This Story Is in Honor of National Grandparents Day & LBGT Rights
In 1988 at the height of the AIDs epidemic and near-hysterical homophobia, my Aunt Barbara – who’d once been married to a Paul Newman lookalike — came out as gay.
The news hit my grandma Ellen (who we just called Gram) hard. She was a 78-year old devoutly Christian woman born and raised on a farm in the Bible Belt by Czech immigrants.
But the way she processed this information, quite possibly saved her daughter’s life and, by extension, the communal life of our family.
In a letter to her anti-gay church pastor my grandma wrote:
“I have two daughters. My younger daughter is Lesbian. As with most parents, I found this extremely difficult to accept. Denial was my middle name. I understand people who are homophobic because I was there – I was wrong.
“When homosexuality presents itself into your home, especially into your heart, it takes on a whole new meaning.
“About three years ago my daughter told me, ‘Mom, I’m gay.’
“I remember saying, “Oh, Barbara, I can understand friendships, even strong friendships with women, but beyond that I cannot go. It’s as though you tell me, I have this little red hen, she is so much company for me, I would miss her terribly if anything happened to her – and she is also my lover. Barbara, it’s that foreign to me.’
“We reached an impasse, the love never wavered, but the impasse was always there.
“To complicate it for me, quite a few years ago I had gone into an in-depth study of the Bible, which became a source of great strength and comfort as I dealt with my husband’s six-year battle with cancer.
“I knew what the Bible said about homosexuality. I Cor. 6:9-10 places homosexuals among idolaters, adulterers, thieves and slanderers. These will not inherit the Kingdom of God.
“So we continued with our impasse. I had no idea what a battle (Barbara) was waging. I was not aware that she had contemplated suicide more than once. She kept this from me.
“She called me one evening and she was crying (Barbara seldom cried or complained). She said something that reached deep inside me.
“She said, ‘Mom, I feel so abandoned.’
“I thought about what abandonment means in the life of a homosexual: abandoned by family, the workplace, society, the church. I put myself in their place and felt a brick wall.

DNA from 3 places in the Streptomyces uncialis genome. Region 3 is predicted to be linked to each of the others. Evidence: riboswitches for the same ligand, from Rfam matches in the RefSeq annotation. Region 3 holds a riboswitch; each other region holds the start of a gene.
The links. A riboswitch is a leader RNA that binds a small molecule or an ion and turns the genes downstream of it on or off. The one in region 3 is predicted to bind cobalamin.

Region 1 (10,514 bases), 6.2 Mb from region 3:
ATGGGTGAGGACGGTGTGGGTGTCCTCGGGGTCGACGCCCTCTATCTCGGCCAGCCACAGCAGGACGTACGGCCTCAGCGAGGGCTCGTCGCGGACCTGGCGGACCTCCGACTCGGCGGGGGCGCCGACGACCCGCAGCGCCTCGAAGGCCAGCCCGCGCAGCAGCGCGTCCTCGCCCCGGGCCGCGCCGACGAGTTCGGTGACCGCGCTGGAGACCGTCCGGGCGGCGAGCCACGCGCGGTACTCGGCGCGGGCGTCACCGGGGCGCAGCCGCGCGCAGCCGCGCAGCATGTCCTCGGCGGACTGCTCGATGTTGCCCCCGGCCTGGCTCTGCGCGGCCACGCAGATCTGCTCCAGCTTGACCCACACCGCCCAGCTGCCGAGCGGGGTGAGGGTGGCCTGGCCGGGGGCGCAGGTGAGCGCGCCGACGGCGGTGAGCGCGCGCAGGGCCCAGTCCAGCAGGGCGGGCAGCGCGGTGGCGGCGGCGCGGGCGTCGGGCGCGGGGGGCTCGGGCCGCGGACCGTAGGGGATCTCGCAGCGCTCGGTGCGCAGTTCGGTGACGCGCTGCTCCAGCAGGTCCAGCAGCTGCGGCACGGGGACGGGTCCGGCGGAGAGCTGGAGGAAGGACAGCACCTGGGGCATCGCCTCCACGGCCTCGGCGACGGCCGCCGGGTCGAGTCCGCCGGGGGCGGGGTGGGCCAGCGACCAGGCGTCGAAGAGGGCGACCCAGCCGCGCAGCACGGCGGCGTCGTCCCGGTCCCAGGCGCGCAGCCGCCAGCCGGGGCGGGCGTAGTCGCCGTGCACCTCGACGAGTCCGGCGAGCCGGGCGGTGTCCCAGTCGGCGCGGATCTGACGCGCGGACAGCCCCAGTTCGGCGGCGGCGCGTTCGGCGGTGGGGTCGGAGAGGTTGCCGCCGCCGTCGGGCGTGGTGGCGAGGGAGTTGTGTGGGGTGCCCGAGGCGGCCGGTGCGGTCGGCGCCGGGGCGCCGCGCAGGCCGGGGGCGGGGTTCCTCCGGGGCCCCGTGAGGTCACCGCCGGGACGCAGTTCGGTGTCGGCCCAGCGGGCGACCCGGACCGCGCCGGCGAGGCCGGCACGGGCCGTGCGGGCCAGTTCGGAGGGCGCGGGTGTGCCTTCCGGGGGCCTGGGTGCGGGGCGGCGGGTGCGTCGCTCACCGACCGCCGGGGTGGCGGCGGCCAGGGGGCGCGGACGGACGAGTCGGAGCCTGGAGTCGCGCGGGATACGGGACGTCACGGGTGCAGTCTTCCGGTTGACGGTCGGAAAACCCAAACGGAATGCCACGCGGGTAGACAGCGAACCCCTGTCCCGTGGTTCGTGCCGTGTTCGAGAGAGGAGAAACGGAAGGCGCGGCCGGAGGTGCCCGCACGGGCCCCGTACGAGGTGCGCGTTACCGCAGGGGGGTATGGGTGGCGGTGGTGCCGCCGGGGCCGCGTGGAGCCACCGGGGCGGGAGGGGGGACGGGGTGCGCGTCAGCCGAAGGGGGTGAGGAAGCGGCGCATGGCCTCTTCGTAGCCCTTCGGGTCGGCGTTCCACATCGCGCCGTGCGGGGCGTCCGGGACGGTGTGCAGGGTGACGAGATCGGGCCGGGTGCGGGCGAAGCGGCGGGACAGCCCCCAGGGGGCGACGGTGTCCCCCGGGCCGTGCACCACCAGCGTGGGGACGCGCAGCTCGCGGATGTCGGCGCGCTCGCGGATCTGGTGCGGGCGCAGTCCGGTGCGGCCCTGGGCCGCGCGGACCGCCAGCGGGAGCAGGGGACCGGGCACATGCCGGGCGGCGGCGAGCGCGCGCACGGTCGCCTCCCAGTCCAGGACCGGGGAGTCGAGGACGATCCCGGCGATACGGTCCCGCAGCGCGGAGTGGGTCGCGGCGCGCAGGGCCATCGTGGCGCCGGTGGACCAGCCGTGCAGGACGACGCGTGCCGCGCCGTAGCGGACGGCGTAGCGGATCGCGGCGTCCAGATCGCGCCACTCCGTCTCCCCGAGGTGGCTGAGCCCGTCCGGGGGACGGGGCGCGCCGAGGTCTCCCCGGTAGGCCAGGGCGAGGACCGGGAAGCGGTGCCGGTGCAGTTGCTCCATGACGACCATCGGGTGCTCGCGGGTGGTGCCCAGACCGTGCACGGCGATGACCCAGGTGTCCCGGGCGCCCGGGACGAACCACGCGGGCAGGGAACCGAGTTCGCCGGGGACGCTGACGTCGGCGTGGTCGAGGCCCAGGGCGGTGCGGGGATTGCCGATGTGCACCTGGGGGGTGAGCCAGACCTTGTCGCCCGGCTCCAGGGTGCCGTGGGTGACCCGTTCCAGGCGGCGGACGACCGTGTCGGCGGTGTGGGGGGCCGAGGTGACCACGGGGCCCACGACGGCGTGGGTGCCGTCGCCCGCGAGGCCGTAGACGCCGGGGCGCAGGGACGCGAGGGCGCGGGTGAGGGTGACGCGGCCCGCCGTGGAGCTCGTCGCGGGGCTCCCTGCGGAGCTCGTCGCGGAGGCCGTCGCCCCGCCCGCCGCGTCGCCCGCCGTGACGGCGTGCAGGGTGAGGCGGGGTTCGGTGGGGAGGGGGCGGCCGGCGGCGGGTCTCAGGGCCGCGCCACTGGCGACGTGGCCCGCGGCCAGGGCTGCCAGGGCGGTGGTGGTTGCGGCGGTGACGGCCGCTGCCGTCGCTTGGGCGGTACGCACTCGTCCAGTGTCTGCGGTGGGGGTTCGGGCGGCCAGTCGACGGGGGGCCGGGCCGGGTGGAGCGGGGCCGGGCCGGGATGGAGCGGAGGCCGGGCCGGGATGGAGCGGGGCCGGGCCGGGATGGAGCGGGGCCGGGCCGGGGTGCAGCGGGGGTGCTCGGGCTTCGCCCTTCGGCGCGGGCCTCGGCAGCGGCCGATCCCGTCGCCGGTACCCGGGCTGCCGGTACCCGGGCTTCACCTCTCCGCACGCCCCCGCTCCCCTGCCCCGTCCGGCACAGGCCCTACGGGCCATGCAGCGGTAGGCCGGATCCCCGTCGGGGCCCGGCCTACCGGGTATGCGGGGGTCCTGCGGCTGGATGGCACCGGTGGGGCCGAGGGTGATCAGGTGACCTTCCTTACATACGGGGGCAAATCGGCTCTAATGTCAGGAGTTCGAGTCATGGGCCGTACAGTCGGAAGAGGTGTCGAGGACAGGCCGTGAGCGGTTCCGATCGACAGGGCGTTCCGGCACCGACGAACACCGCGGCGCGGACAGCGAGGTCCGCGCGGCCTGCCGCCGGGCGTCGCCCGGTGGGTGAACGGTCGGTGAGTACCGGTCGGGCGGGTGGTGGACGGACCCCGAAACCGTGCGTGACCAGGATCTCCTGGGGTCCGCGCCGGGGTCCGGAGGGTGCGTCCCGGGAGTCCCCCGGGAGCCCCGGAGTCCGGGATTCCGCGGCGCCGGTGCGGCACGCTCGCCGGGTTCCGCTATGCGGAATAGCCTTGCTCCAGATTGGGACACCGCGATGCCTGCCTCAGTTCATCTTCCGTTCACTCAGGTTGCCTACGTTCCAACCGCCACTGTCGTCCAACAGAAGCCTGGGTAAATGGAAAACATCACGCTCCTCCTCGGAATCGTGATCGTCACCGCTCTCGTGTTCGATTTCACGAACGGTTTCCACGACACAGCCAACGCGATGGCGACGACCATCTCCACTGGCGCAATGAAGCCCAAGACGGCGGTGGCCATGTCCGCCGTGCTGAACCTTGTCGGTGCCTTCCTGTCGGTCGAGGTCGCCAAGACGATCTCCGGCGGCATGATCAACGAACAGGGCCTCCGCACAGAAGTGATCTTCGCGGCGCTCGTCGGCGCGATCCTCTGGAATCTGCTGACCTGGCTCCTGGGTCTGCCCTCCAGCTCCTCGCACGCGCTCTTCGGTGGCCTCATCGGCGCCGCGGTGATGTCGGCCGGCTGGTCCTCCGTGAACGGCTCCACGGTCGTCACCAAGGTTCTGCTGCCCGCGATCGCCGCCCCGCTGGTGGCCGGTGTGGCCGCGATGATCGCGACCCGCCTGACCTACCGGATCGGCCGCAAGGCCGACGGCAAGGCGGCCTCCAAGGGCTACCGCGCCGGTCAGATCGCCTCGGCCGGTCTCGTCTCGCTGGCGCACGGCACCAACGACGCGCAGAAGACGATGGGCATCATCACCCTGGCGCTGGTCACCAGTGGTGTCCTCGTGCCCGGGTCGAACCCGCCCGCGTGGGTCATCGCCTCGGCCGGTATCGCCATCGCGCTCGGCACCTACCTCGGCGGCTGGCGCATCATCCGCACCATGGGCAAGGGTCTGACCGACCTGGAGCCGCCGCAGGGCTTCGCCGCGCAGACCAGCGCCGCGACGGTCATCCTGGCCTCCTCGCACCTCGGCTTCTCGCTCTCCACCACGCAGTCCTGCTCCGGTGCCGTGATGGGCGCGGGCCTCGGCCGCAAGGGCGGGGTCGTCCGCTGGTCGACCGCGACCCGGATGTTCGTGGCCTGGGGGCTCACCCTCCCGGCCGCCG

“After this I knew it was imperative for me to do something for her, for myself, for the whole family.
“I called a Christian counselor and went to her professionally. At our first meeting, like the good counselor she is, she let me talk.
“I spoke not only of Barbara, but also how to reconcile all of this with my faith. At the end of the hour, she walked to her bookshelves, took down a book called, Is the Homosexual My Neighbor? – Another Christian View and loaned it to me.
“I took an entire week to read and summarize it. When I finished, a question came forcefully to my mind:
“Is this Barbara’s problem? Or is it mine?
“I am reading much about the research on homosexuality. I don’t see how anyone can close his or her mind to these findings. Studies link the brain to sexual orientation. I have come to believe that homosexuality is not a choice.
“I hear of the tremendous oppositions and even dangers to Gays and Lesbians, I want to say: Learn about this, know the facts, be compassionate, it so easily could be your child.”
My grandmother had hoped the letter might soften her church’s stance on homosexuality, but it fell upon deaf ears.
One Sunday after church, she received a hate note on the windshield of her car saying “her kind” was not wanted in the parish.
We received our own letter from Gram shortly thereafter:
“My faith has not wavered, but I am searching for a place of worship that is more open and understanding and where not only I, but my entire family would feel comfortable.”
My grandmother left her church of 40 years to join the Unity Church and happily attended my Aunt Barbara’s wedding to her wife Suzanne many years hence.
Ellen Allred, the beautiful, soulful matriarch of two daughters, one daughter-in-law, one grand-daughter and two great-granddaughters passed away on September 24th, 2012, nine months shy of her 100th birthday. Happy National Grandparents Day my sweet, loving angel. xo S
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2 thoughts on “How My Grandma Took a Stand & Decided to Leave Her Church of 40 Years”
What a wonderful story – and I’m not surprised you come from a line of remarkable women.
Love and truth eventually conquers all. Brave love on the side of both your aunt and your gramma.
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